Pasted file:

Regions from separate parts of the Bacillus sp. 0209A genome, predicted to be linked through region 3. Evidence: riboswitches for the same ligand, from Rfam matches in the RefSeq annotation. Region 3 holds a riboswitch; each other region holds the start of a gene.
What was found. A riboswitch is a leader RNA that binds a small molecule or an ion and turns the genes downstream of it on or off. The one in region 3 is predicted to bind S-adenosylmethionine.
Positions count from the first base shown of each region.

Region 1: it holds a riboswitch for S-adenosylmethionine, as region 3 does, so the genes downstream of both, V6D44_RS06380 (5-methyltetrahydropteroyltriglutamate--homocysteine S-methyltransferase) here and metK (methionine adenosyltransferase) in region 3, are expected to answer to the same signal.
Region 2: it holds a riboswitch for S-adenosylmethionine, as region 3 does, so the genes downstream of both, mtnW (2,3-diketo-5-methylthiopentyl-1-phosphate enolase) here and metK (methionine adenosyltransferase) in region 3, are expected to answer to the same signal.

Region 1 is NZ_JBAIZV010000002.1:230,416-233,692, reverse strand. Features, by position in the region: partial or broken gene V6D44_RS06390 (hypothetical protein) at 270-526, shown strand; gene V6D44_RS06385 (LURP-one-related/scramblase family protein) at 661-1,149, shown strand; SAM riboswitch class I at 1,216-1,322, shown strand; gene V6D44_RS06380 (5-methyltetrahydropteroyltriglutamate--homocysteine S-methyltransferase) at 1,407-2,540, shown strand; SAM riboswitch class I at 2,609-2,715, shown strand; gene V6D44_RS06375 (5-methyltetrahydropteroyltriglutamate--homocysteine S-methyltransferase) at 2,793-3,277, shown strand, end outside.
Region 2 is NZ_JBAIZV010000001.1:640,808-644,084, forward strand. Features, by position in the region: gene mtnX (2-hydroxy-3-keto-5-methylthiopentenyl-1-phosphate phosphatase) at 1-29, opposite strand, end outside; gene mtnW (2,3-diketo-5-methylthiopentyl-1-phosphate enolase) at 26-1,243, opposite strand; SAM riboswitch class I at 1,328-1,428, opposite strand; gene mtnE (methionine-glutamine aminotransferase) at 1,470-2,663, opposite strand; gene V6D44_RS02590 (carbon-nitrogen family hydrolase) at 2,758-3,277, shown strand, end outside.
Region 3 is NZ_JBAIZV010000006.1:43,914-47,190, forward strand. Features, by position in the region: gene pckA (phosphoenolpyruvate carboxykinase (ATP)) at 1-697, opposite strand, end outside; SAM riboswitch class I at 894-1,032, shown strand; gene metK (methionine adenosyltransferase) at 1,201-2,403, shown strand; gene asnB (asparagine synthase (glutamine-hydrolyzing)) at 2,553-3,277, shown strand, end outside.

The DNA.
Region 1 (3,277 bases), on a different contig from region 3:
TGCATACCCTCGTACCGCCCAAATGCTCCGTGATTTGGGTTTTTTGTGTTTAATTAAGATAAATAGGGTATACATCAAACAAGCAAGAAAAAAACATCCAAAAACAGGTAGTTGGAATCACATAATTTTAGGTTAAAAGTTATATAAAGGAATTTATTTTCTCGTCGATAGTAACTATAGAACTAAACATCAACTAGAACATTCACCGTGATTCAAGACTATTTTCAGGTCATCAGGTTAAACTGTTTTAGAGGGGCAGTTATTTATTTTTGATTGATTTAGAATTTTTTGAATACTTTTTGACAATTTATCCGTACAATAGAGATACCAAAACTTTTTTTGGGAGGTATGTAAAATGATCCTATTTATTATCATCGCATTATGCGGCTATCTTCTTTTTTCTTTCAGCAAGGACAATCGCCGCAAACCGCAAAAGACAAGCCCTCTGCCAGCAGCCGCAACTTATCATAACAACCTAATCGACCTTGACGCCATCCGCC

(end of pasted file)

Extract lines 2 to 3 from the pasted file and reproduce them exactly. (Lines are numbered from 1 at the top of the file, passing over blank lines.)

What was found. A riboswitch is a leader RNA that binds a small molecule or an ion and turns the genes downstream of it on or off. The one in region 3 is predicted to bind S-adenosylmethionine.
Positions count from the first base shown of each region.